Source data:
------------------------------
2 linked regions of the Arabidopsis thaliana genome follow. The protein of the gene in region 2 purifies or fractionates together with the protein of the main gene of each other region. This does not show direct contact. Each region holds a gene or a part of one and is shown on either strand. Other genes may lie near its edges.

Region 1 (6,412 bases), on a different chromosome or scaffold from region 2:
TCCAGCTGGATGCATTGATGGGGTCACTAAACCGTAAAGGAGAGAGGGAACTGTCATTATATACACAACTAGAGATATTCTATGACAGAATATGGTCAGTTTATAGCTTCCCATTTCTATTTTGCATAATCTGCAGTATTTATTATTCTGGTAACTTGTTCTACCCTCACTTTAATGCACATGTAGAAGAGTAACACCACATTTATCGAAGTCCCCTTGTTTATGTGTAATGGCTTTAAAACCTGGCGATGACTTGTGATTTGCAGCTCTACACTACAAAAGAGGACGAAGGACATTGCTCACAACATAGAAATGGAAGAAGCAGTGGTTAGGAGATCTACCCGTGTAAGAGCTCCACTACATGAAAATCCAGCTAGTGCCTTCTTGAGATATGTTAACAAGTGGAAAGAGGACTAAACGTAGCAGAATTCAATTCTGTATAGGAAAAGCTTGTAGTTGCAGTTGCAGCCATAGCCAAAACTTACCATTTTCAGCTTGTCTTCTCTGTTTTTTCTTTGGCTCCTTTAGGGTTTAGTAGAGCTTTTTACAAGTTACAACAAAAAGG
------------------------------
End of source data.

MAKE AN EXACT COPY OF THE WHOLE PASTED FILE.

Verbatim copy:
2 linked regions of the Arabidopsis thaliana genome follow. The protein of the gene in region 2 purifies or fractionates together with the protein of the main gene of each other region. This does not show direct contact. Each region holds a gene or a part of one and is shown on either strand. Other genes may lie near its edges.

Region 1 (6,412 bases), on a different chromosome or scaffold from region 2:
TCCAGCTGGATGCATTGATGGGGTCACTAAACCGTAAAGGAGAGAGGGAACTGTCATTATATACACAACTAGAGATATTCTATGACAGAATATGGTCAGTTTATAGCTTCCCATTTCTATTTTGCATAATCTGCAGTATTTATTATTCTGGTAACTTGTTCTACCCTCACTTTAATGCACATGTAGAAGAGTAACACCACATTTATCGAAGTCCCCTTGTTTATGTGTAATGGCTTTAAAACCTGGCGATGACTTGTGATTTGCAGCTCTACACTACAAAAGAGGACGAAGGACATTGCTCACAACATAGAAATGGAAGAAGCAGTGGTTAGGAGATCTACCCGTGTAAGAGCTCCACTACATGAAAATCCAGCTAGTGCCTTCTTGAGATATGTTAACAAGTGGAAAGAGGACTAAACGTAGCAGAATTCAATTCTGTATAGGAAAAGCTTGTAGTTGCAGTTGCAGCCATAGCCAAAACTTACCATTTTCAGCTTGTCTTCTCTGTTTTTTCTTTGGCTCCTTTAGGGTTTAGTAGAGCTTTTTACAAGTTACAACAAAAAGG